Drawing on her own experience as a compulsive overeater and dieter, Mary Louise Bringle maintains that the sin of gluttony is not against temperance but against trust, and that the remedy lies not in resorting to "caloric Pelagianism" but in following the path of grace.

  9. Conversation with an Atheist -- Michael Harrington on Religion and Socialism by James R. Gorman

    The radical incarnation of the power of God in "the halt and the maimed" -- the powerless -- is such a compelling irony as to have revolutionary potential for atheist and Christian alike. The "question of God," for Harrington, is really a question about Godís guilt.

  10. Crisis on the Mexican Border by Rick Ufford-Chase

    A global economy without a global community is morally bankrupt. One thing is certain. The migrants will keep coming.

  11. Faith and Aging by Trudy Bush

    Trudy Bush reviews three books which deal with the phenomenal growth of aging in the last few decades. Many stereotypes of old age are untrue. Many problems with aging need to be addressed.

  12. Food to Die For by Stephen H. Webb

    Review of a book about food politics: For the sake of profit large corporations conspire with the government to manipulate and confuse consumers in the food they eat.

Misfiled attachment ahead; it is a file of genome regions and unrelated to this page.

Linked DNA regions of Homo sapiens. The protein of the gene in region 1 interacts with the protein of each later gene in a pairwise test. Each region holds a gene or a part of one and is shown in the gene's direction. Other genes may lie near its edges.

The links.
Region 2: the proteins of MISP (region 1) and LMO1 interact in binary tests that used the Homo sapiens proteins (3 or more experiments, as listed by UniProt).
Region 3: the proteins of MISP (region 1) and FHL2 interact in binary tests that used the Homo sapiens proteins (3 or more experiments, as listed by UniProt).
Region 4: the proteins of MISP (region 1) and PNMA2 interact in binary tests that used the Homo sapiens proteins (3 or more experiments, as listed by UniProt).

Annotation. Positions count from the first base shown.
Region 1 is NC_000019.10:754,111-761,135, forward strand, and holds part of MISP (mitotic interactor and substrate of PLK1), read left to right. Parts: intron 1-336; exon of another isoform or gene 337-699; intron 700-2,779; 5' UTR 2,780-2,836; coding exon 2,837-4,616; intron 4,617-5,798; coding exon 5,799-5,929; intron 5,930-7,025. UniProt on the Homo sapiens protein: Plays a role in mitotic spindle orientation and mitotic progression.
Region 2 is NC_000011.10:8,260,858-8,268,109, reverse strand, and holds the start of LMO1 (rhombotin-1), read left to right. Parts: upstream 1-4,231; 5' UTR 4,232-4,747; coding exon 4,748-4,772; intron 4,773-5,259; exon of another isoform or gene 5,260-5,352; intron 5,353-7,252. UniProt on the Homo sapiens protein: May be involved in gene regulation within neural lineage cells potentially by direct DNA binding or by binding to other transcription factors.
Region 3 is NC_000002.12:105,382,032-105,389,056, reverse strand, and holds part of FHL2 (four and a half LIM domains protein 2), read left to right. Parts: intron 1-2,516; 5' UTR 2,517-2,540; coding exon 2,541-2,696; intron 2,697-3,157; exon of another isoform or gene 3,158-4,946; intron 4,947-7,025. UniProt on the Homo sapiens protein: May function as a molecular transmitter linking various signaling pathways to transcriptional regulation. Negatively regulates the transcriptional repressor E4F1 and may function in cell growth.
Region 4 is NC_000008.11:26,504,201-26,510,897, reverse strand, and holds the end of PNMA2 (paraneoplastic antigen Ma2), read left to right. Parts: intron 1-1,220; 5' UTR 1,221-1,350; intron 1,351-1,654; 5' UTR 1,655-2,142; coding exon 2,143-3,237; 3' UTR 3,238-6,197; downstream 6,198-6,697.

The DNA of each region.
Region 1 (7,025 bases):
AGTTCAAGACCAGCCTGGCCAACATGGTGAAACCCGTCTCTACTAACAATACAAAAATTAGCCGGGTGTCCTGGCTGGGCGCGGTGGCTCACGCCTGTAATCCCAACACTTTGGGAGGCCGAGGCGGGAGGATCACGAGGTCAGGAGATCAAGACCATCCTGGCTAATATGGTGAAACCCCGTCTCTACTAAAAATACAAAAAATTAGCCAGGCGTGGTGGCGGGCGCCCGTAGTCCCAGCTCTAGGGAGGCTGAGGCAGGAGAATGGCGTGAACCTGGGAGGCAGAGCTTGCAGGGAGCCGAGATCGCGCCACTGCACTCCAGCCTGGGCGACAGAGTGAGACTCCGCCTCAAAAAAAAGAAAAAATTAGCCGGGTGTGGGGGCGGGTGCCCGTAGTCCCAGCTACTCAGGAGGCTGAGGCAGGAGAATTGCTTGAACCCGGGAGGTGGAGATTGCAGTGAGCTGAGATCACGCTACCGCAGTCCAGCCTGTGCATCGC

13. Hannah Arendt: Prophet for our Time by James M. Campbell

    (ENTIRE BOOK) The author summarizes the thoughts of Hannah Arendt, then uses them as a framework to ask whether America is slipping into a new kind of totalitarianism.

  14. Hemophiliacs and AIDS: Contracting a Killer by Kenneth Orr

    Because of the need for constant blood transfusions, about 90 percent of severe hemophiliacs have been exposed to the AIDS virus. Perhaps as many as 50 percent of these will contract the disease.

  15. Immigrants and the Faith They Bring by R. Stephen Warner

    The great majority of immigrants coming to America are Christian, so immigrants do not represent the de-Christianization of American society but the de-Europeanization of American Christianity.

  16. Landslide Lyndon by Robert Westbrook

    Mr. Westbrook hoped that LBJ would fulfill the promise of southern liberalism.

  17. Listening to B F. Skinner by James W. Woefel

    The author spells spell out the implications of Skinner’s thought for religion. Skinner forces us to face up to the formidable reality of genetic and environmental conditioning and the elusive nature and scope of freedom.

  18. Men Without Women: An African-American Crisis by Matthew Johnson